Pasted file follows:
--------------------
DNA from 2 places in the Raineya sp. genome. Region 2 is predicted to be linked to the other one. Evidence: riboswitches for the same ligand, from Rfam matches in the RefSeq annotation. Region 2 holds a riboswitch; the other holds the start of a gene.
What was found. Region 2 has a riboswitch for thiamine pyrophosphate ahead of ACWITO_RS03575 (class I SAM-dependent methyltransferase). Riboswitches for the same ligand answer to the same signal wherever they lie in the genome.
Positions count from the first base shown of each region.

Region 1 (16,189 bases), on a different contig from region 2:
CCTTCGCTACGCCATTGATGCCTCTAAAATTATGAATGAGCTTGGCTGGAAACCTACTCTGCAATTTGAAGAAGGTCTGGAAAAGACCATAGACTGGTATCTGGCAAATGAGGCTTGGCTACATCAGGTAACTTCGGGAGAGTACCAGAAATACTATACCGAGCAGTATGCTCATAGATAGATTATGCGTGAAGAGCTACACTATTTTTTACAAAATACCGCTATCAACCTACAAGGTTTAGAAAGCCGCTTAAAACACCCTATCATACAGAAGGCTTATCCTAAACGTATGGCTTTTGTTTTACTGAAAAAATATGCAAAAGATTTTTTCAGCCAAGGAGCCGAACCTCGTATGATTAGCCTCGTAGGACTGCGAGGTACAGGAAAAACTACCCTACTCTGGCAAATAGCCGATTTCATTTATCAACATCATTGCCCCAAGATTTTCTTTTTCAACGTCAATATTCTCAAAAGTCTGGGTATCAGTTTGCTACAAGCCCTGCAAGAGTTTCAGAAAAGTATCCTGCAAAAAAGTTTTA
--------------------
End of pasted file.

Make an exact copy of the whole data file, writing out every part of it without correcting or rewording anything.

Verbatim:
DNA from 2 places in the Raineya sp. genome. Region 2 is predicted to be linked to the other one. Evidence: riboswitches for the same ligand, from Rfam matches in the RefSeq annotation. Region 2 holds a riboswitch; the other holds the start of a gene.
What was found. Region 2 has a riboswitch for thiamine pyrophosphate ahead of ACWITO_RS03575 (class I SAM-dependent methyltransferase). Riboswitches for the same ligand answer to the same signal wherever they lie in the genome.
Positions count from the first base shown of each region.

Region 1 (16,189 bases), on a different contig from region 2:
CCTTCGCTACGCCATTGATGCCTCTAAAATTATGAATGAGCTTGGCTGGAAACCTACTCTGCAATTTGAAGAAGGTCTGGAAAAGACCATAGACTGGTATCTGGCAAATGAGGCTTGGCTACATCAGGTAACTTCGGGAGAGTACCAGAAATACTATACCGAGCAGTATGCTCATAGATAGATTATGCGTGAAGAGCTACACTATTTTTTACAAAATACCGCTATCAACCTACAAGGTTTAGAAAGCCGCTTAAAACACCCTATCATACAGAAGGCTTATCCTAAACGTATGGCTTTTGTTTTACTGAAAAAATATGCAAAAGATTTTTTCAGCCAAGGAGCCGAACCTCGTATGATTAGCCTCGTAGGACTGCGAGGTACAGGAAAAACTACCCTACTCTGGCAAATAGCCGATTTCATTTATCAACATCATTGCCCCAAGATTTTCTTTTTCAACGTCAATATTCTCAAAAGTCTGGGTATCAGTTTGCTACAAGCCCTGCAAGAGTTTCAGAAAAGTATCCTGCAAAAAAGTTTTA